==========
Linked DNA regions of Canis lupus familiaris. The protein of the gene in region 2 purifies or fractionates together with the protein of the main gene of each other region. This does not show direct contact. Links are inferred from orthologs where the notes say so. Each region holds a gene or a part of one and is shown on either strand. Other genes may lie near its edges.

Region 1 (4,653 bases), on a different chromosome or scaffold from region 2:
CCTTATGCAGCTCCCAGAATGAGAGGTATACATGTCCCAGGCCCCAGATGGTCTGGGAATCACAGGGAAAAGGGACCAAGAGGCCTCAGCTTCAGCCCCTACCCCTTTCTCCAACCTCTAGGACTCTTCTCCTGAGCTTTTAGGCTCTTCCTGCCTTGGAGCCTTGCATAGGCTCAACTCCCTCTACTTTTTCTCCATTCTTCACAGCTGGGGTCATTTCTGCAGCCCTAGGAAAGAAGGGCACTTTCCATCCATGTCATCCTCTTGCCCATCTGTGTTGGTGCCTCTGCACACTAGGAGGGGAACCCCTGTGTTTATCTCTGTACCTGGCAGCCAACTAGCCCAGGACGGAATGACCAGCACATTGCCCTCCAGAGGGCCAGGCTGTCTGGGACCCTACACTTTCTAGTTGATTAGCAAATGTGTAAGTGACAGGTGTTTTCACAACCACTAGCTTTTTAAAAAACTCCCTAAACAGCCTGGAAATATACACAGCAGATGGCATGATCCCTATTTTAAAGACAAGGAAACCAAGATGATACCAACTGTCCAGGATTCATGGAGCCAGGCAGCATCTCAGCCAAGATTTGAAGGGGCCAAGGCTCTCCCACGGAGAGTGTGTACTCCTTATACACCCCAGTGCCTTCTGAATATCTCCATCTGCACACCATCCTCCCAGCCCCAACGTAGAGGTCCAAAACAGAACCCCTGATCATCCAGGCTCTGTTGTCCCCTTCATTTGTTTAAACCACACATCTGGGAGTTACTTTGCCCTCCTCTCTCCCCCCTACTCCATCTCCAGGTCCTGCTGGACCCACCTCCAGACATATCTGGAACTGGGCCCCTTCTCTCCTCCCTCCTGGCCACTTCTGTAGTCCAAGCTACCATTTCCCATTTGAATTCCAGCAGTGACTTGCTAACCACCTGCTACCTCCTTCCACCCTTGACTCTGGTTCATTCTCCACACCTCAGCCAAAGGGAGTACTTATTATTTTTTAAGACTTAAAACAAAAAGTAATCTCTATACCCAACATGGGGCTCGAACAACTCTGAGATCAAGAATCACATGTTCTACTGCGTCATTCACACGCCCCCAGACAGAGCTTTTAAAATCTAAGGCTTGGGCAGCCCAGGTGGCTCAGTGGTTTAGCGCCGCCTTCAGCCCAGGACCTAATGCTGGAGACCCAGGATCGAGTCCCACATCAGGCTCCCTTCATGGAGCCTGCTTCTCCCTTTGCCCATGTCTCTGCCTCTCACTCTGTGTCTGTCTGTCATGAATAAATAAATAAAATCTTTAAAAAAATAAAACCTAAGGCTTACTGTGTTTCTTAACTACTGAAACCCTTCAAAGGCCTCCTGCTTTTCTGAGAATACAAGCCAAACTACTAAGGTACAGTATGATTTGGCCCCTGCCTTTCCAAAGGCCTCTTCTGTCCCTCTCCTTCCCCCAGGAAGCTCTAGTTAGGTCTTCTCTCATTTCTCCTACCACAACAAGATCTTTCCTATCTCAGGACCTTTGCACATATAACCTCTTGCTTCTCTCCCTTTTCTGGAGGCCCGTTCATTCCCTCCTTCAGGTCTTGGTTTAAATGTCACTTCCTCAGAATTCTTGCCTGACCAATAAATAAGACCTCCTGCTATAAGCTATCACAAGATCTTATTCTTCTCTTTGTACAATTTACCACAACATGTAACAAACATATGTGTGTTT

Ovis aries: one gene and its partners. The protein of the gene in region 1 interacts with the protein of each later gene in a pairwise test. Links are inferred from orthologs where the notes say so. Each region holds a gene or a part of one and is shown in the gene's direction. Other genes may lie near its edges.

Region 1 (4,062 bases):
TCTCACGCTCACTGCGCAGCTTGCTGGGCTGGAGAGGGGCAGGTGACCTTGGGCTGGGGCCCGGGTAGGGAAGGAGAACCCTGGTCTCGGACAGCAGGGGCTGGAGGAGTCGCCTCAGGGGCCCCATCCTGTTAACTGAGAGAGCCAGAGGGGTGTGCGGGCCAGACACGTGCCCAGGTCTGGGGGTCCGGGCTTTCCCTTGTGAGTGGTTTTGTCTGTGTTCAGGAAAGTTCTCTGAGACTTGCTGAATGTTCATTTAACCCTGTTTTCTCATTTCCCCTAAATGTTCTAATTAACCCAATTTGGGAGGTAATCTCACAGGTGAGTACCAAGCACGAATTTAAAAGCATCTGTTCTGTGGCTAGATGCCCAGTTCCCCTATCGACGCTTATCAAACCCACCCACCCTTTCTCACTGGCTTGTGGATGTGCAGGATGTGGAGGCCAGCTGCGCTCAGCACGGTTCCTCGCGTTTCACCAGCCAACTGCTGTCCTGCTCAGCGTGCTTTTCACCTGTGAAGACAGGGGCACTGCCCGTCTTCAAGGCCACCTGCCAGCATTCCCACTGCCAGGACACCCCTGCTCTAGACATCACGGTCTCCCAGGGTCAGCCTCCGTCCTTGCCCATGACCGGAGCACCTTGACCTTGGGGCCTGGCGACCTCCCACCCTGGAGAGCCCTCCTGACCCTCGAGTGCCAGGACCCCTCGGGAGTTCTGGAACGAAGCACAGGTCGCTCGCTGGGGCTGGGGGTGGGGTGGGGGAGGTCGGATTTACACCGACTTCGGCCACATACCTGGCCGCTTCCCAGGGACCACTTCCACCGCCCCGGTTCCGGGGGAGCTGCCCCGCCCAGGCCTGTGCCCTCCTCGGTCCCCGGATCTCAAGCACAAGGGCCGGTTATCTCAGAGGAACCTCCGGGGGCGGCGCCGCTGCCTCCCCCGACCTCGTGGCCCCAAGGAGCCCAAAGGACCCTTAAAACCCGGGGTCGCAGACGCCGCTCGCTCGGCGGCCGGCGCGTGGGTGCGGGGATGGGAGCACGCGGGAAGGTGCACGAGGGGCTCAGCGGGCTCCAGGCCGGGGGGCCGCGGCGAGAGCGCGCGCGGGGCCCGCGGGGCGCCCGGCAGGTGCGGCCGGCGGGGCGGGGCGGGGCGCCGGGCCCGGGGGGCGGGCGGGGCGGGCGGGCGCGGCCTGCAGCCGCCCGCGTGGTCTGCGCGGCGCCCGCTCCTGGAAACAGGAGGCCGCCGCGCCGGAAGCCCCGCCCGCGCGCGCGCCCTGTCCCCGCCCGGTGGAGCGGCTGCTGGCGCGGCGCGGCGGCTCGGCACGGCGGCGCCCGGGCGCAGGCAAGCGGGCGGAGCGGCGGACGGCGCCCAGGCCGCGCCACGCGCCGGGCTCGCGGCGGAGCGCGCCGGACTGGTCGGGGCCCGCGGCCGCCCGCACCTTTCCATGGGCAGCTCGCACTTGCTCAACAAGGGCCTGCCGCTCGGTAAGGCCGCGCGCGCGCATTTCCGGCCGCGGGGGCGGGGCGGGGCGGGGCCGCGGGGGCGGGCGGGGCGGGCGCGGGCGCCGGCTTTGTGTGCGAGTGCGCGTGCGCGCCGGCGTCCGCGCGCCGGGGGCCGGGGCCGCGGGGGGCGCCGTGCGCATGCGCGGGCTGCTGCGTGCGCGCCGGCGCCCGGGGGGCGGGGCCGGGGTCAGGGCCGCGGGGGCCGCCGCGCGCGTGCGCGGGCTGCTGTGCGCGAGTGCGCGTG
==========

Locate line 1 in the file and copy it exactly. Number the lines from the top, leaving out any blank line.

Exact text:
Linked DNA regions of Canis lupus familiaris. The protein of the gene in region 2 purifies or fractionates together with the protein of the main gene of each other region. This does not show direct contact. Links are inferred from orthologs where the notes say so. Each region holds a gene or a part of one and is shown on either strand. Other genes may lie near its edges.